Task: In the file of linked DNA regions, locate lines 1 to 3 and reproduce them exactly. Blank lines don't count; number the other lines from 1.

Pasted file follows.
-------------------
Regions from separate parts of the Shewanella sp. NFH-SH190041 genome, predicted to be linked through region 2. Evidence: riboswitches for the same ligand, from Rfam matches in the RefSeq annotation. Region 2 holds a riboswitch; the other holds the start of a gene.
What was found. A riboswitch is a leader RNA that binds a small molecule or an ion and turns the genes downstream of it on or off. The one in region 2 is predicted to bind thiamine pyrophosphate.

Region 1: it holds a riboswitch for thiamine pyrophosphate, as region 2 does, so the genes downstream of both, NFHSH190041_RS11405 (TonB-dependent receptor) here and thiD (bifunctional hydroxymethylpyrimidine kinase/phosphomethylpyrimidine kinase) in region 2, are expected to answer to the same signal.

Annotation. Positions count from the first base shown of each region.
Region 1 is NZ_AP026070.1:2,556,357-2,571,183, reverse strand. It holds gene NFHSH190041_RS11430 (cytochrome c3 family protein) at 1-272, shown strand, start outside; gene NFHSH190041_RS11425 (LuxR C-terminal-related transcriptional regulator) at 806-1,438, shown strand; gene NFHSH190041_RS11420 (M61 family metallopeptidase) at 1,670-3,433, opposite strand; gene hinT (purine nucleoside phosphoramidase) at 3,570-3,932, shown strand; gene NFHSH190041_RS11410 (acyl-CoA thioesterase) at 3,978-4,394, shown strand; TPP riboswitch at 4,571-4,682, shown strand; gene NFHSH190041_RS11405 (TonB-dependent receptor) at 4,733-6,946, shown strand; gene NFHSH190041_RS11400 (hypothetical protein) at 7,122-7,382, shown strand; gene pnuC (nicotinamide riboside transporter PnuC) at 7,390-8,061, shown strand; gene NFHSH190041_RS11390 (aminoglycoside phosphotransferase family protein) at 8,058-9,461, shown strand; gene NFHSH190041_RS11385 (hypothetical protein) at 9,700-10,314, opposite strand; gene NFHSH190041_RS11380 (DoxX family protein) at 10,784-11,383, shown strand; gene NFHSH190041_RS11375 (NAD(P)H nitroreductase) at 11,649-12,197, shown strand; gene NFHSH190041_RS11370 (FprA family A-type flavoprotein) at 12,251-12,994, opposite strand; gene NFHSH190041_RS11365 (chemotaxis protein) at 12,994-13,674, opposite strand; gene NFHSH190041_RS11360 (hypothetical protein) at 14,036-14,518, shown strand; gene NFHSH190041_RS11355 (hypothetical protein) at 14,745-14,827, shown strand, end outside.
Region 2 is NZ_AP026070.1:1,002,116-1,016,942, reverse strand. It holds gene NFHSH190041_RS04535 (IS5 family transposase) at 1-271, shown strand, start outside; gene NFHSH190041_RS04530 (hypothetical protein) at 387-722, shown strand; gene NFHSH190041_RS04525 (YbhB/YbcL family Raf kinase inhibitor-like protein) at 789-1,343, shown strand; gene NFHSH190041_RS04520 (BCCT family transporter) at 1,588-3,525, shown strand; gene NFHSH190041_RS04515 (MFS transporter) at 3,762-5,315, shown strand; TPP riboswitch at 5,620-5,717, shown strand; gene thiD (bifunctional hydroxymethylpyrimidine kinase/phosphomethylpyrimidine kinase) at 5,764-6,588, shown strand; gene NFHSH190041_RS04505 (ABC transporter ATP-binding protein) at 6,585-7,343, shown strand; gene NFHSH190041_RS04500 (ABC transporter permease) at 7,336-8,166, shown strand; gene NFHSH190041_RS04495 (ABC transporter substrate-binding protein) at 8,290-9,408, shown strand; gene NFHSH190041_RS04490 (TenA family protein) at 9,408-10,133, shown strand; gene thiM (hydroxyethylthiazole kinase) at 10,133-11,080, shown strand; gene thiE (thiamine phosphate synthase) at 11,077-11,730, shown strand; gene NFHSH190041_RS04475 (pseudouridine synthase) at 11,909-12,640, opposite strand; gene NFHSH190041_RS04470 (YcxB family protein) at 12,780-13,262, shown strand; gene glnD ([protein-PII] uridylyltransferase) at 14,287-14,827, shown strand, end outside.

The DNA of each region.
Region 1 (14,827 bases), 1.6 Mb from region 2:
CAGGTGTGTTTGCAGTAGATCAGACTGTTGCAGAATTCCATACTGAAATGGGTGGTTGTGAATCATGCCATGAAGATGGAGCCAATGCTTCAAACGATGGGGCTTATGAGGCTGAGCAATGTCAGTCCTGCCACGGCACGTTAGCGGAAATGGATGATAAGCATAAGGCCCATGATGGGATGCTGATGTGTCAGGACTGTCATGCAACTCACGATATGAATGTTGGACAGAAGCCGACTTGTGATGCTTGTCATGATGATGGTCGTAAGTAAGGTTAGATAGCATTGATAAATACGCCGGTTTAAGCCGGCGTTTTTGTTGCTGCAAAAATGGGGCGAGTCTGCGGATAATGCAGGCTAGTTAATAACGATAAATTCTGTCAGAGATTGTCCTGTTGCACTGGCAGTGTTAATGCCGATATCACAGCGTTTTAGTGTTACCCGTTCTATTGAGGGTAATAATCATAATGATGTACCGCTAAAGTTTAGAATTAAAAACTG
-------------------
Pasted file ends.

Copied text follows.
Regions from separate parts of the Shewanella sp. NFH-SH190041 genome, predicted to be linked through region 2. Evidence: riboswitches for the same ligand, from Rfam matches in the RefSeq annotation. Region 2 holds a riboswitch; the other holds the start of a gene.
What was found. A riboswitch is a leader RNA that binds a small molecule or an ion and turns the genes downstream of it on or off. The one in region 2 is predicted to bind thiamine pyrophosphate.

Region 1: it holds a riboswitch for thiamine pyrophosphate, as region 2 does, so the genes downstream of both, NFHSH190041_RS11405 (TonB-dependent receptor) here and thiD (bifunctional hydroxymethylpyrimidine kinase/phosphomethylpyrimidine kinase) in region 2, are expected to answer to the same signal.